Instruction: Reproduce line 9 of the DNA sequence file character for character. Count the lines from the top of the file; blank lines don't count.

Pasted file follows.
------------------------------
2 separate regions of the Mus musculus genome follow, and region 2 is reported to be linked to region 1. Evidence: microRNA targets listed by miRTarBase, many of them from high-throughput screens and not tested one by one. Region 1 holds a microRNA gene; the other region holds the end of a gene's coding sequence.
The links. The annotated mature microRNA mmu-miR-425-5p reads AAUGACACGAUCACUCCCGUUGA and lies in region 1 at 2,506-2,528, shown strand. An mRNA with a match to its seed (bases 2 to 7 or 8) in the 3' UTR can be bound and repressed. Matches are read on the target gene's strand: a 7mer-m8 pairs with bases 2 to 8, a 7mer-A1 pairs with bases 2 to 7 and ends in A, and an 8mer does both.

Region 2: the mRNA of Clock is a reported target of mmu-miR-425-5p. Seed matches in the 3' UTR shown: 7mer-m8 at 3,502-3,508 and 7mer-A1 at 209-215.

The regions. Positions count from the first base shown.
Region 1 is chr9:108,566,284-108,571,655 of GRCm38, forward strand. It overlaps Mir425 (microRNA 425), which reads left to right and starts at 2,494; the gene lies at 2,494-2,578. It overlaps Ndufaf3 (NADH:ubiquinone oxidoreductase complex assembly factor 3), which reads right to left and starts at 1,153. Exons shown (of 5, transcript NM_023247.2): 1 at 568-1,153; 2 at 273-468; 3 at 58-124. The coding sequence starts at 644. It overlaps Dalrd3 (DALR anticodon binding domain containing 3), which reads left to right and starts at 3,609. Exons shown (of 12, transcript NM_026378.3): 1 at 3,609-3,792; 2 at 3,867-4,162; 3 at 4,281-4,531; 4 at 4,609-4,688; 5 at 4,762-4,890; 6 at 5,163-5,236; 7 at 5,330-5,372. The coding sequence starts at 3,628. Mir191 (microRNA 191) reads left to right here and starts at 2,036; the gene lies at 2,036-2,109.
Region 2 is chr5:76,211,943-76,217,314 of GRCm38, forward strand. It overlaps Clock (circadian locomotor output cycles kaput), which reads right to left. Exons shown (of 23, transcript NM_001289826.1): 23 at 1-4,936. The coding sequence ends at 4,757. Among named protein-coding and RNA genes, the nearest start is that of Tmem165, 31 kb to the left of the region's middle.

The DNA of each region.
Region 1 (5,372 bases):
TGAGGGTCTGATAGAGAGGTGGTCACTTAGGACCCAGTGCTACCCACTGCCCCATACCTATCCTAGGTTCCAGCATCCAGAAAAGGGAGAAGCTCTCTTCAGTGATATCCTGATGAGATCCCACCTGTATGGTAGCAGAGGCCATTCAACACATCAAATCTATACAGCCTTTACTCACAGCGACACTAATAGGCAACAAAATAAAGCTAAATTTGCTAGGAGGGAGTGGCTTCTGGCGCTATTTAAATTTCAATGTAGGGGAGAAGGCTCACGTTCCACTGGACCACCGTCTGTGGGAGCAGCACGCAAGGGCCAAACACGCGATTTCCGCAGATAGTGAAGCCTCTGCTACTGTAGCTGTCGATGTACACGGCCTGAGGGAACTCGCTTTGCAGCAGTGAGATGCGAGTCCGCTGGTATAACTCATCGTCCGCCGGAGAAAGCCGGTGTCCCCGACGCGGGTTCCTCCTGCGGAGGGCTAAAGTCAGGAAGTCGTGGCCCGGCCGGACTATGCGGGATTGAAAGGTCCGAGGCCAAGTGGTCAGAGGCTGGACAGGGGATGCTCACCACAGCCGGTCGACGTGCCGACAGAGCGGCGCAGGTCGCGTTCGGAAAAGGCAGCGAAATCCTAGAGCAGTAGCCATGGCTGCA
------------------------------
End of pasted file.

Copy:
TGAGGGTCTGATAGAGAGGTGGTCACTTAGGACCCAGTGCTACCCACTGCCCCATACCTATCCTAGGTTCCAGCATCCAGAAAAGGGAGAAGCTCTCTTCAGTGATATCCTGATGAGATCCCACCTGTATGGTAGCAGAGGCCATTCAACACATCAAATCTATACAGCCTTTACTCACAGCGACACTAATAGGCAACAAAATAAAGCTAAATTTGCTAGGAGGGAGTGGCTTCTGGCGCTATTTAAATTTCAATGTAGGGGAGAAGGCTCACGTTCCACTGGACCACCGTCTGTGGGAGCAGCACGCAAGGGCCAAACACGCGATTTCCGCAGATAGTGAAGCCTCTGCTACTGTAGCTGTCGATGTACACGGCCTGAGGGAACTCGCTTTGCAGCAGTGAGATGCGAGTCCGCTGGTATAACTCATCGTCCGCCGGAGAAAGCCGGTGTCCCCGACGCGGGTTCCTCCTGCGGAGGGCTAAAGTCAGGAAGTCGTGGCCCGGCCGGACTATGCGGGATTGAAAGGTCCGAGGCCAAGTGGTCAGAGGCTGGACAGGGGATGCTCACCACAGCCGGTCGACGTGCCGACAGAGCGGCGCAGGTCGCGTTCGGAAAAGGCAGCGAAATCCTAGAGCAGTAGCCATGGCTGCA